Factors to Consider When Designing an Organization Structure
An organization's structure amounts to its strategy for deploying talent throughout the company. Whether that deployment accomplishes a business' aim depends in part on the strength of the organizational design. Organizational design creates operational relationships between people, lays out boundaries of responsibility and sets out who is accountable to whom. There are a several ways to structure an organization. The right design arises from a company's needs and aspirations, deploying people accordingly.
The best approach to organizational design tailors it to a company's strategic plans. The plans, meanwhile, follow from a company's vision, which itself follows from the company's mission. Mission is a business' reason for being -- its purpose. Vision is a company's ultimate accomplishment, the realization of the mission. All strategy tries to fulfill the vision, and the organizational structure should support that effort. For instance, a company that has decided to expand to overseas markets might organize itself into geographical divisions. Changes in strategy call for an updated structural design.
The business environment that employees work within cannot be ignored by organizational designers. An unpredictable, rapidly changing environment demands flexibility, adaptability and interdepartmental cooperation. In such a situation, a rigid, mechanized structure would stifle the agility and responsiveness of staff. Designers can instead build an organic, horizontal structure, which flattens management levels and decentralizes decision-making. A stable environment, meanwhile, allows for the controls, well-defined tasks and centralized authority found in the mechanistic structure with its vertical tiers of increasing power.
Small businesses with few people often have an overlap of roles, behave informally and don't write a lot of rules. Since this organization arises organically, it would be a mistake to try to overlay a formal, mechanistic structure on it. Doing so would be an exercise in futility. Also, the unnecessary bureaucracy could get in the way of operations. Large organizations need more control and oversight. A mechanistic structure creates clear accountability and responsibility and is, therefore, suitable for companies with many employees.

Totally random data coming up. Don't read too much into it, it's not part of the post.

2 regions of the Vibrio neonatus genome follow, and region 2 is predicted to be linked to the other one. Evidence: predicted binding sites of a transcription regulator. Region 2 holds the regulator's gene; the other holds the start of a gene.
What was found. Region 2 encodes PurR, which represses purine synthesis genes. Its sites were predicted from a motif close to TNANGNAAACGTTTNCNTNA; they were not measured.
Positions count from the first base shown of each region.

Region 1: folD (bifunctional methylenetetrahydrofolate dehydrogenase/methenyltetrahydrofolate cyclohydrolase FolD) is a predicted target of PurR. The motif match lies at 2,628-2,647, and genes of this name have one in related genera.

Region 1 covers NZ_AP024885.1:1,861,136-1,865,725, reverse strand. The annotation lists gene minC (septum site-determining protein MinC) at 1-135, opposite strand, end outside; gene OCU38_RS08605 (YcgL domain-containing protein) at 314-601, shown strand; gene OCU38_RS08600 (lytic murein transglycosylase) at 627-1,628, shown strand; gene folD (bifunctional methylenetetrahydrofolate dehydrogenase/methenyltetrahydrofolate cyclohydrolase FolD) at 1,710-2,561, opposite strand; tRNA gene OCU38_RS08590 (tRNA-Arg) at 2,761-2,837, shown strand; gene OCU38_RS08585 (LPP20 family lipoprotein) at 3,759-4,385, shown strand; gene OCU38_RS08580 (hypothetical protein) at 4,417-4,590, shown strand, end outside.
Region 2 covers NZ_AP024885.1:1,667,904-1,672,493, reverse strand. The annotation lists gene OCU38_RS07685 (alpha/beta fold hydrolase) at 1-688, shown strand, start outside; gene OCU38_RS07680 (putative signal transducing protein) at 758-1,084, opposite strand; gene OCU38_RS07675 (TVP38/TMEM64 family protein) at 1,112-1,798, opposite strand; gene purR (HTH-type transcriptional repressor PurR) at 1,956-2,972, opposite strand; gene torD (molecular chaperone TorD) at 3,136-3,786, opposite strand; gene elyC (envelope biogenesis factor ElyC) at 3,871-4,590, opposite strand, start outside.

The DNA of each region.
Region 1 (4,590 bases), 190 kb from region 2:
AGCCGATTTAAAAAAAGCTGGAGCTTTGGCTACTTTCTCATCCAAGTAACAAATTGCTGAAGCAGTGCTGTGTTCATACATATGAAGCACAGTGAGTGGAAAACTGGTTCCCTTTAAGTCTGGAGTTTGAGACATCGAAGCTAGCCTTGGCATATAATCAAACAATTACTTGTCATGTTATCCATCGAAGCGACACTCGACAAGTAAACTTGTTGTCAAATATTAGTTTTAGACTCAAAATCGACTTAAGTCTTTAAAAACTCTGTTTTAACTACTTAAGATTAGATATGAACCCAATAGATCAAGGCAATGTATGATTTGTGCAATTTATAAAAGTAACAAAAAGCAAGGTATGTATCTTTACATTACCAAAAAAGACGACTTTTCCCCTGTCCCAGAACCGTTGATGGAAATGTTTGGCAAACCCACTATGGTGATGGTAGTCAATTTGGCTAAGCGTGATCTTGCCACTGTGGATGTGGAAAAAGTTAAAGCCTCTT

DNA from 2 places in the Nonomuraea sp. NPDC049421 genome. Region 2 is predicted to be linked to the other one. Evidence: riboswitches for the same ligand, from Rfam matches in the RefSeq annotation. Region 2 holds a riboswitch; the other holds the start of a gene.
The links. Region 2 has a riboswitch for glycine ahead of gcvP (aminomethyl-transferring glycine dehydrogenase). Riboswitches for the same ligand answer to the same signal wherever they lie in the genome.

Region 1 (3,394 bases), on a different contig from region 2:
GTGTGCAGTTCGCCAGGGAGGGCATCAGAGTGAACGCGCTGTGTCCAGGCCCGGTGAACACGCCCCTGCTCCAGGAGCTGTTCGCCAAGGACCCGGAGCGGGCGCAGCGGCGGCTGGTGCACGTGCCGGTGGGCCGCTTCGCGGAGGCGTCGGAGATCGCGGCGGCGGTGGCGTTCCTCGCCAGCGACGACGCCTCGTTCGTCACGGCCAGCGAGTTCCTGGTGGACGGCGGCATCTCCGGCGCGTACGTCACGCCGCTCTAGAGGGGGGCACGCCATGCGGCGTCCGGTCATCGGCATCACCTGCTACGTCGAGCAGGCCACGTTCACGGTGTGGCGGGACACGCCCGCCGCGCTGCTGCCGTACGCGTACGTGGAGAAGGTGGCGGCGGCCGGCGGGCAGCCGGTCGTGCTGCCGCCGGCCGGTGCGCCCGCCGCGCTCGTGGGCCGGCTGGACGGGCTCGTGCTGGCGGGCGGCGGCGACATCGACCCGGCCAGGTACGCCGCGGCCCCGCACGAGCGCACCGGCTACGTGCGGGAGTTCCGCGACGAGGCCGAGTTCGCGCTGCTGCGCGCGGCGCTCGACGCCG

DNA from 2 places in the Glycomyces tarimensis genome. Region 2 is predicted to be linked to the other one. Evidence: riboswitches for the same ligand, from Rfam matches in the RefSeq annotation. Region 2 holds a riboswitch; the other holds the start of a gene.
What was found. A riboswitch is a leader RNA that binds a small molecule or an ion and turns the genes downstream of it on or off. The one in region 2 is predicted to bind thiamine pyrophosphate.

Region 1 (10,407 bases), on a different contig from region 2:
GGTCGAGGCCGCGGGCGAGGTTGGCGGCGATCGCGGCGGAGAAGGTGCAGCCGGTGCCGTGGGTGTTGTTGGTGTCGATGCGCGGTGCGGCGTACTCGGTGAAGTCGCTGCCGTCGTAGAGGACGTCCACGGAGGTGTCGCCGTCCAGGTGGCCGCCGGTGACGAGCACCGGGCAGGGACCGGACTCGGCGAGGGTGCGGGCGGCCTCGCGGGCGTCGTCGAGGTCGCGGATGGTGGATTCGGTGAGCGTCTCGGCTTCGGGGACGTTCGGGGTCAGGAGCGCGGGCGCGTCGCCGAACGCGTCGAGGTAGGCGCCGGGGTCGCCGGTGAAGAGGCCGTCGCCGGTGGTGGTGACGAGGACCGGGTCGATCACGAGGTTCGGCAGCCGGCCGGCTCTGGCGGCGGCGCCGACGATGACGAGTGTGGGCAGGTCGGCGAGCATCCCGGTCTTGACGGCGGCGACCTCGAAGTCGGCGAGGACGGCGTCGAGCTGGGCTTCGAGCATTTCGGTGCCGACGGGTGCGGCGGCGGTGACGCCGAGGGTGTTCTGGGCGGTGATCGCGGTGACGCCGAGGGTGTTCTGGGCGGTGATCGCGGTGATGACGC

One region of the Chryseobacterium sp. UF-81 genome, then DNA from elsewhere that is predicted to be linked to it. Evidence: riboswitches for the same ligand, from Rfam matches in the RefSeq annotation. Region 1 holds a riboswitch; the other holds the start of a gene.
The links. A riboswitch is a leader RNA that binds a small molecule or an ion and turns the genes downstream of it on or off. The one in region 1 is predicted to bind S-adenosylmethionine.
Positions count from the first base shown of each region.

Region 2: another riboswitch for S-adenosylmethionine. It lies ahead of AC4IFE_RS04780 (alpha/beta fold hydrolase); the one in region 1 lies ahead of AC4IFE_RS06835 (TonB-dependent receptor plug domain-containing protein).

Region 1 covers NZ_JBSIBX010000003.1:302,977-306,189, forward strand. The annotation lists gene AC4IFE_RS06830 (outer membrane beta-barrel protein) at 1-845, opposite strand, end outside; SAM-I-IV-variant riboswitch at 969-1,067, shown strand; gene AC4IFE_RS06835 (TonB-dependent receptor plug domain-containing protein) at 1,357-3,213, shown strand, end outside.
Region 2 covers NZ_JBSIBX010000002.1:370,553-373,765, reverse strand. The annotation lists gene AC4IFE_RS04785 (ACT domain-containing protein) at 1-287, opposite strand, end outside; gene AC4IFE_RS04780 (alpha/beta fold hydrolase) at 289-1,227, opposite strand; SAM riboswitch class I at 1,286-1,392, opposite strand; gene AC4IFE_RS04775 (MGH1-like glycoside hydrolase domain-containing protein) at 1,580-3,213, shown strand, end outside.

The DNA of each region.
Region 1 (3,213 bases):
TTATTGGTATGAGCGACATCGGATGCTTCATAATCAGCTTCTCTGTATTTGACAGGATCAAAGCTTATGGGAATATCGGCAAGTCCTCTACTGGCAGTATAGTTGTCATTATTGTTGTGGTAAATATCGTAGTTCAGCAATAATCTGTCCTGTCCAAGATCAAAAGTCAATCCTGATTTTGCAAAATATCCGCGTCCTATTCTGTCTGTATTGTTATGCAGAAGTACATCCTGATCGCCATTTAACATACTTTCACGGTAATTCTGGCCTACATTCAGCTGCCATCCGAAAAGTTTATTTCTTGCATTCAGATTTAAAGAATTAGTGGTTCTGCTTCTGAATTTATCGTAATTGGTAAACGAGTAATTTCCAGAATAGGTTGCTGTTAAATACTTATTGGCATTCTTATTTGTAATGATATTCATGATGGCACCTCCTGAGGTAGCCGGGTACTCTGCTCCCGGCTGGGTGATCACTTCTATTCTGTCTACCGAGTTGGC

At the beginning of a company's life, its small size allows the organic structural qualities that encourage flexibility and responsiveness. As it matures and expands, a company begins to mechanize, adding rules, policies and procedures; closely defined tasks; extensive internal systems of control and command chains. In short, maturity gives rise to bureaucracy. The older the company, the more likely the bureaucracy has become unwieldy, presenting a barrier to innovation, adaptability and quick reactions. Organizational design should factor in the extent to which an older company needs to restructure itself to reduce its mechanized structure.
Structural designs have pros and cons, so designers should consider the structural design carefully. Two common structures are the functional and divisional structures. The functional structure creates departments according to business activities, such as production, marketing and finance. Having activities so grouped increases efficiency but can lead to barriers between departments. The divisional structure groups people according to product, customer or geography, in effect creating small companies with their own marketing, finance and production capabilities. This makes divisions focused and responsive, but duplicates business activities between divisions and within the company as a whole.